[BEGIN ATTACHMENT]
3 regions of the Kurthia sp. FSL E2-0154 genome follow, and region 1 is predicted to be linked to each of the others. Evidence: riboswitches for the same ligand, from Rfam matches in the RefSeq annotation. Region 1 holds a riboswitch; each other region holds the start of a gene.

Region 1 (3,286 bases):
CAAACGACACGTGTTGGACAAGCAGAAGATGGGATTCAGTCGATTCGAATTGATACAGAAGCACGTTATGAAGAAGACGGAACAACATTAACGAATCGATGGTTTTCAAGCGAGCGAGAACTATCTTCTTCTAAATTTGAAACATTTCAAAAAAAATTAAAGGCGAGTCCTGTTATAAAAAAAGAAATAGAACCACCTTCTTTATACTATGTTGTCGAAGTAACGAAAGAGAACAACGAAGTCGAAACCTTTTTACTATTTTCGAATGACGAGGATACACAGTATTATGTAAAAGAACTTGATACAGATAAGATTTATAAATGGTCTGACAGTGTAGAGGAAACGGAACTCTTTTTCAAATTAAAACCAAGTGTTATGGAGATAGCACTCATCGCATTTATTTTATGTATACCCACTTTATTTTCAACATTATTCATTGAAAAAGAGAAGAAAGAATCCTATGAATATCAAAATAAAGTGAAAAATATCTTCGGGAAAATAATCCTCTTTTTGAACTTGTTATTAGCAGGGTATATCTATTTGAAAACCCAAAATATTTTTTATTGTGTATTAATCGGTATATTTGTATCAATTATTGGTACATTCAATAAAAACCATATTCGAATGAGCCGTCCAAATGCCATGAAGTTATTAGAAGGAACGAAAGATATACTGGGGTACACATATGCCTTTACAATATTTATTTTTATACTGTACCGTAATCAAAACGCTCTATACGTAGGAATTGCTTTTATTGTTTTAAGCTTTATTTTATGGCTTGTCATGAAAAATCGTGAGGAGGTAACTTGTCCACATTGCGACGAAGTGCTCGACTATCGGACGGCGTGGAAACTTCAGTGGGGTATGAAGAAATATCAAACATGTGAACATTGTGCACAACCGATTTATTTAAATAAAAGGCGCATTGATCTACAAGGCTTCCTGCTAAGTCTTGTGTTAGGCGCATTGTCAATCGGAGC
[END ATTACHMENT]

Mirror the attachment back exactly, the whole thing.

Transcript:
3 regions of the Kurthia sp. FSL E2-0154 genome follow, and region 1 is predicted to be linked to each of the others. Evidence: riboswitches for the same ligand, from Rfam matches in the RefSeq annotation. Region 1 holds a riboswitch; each other region holds the start of a gene.

Region 1 (3,286 bases):
CAAACGACACGTGTTGGACAAGCAGAAGATGGGATTCAGTCGATTCGAATTGATACAGAAGCACGTTATGAAGAAGACGGAACAACATTAACGAATCGATGGTTTTCAAGCGAGCGAGAACTATCTTCTTCTAAATTTGAAACATTTCAAAAAAAATTAAAGGCGAGTCCTGTTATAAAAAAAGAAATAGAACCACCTTCTTTATACTATGTTGTCGAAGTAACGAAAGAGAACAACGAAGTCGAAACCTTTTTACTATTTTCGAATGACGAGGATACACAGTATTATGTAAAAGAACTTGATACAGATAAGATTTATAAATGGTCTGACAGTGTAGAGGAAACGGAACTCTTTTTCAAATTAAAACCAAGTGTTATGGAGATAGCACTCATCGCATTTATTTTATGTATACCCACTTTATTTTCAACATTATTCATTGAAAAAGAGAAGAAAGAATCCTATGAATATCAAAATAAAGTGAAAAATATCTTCGGGAAAATAATCCTCTTTTTGAACTTGTTATTAGCAGGGTATATCTATTTGAAAACCCAAAATATTTTTTATTGTGTATTAATCGGTATATTTGTATCAATTATTGGTACATTCAATAAAAACCATATTCGAATGAGCCGTCCAAATGCCATGAAGTTATTAGAAGGAACGAAAGATATACTGGGGTACACATATGCCTTTACAATATTTATTTTTATACTGTACCGTAATCAAAACGCTCTATACGTAGGAATTGCTTTTATTGTTTTAAGCTTTATTTTATGGCTTGTCATGAAAAATCGTGAGGAGGTAACTTGTCCACATTGCGACGAAGTGCTCGACTATCGGACGGCGTGGAAACTTCAGTGGGGTATGAAGAAATATCAAACATGTGAACATTGTGCACAACCGATTTATTTAAATAAAAGGCGCATTGATCTACAAGGCTTCCTGCTAAGTCTTGTGTTAGGCGCATTGTCAATCGGAGC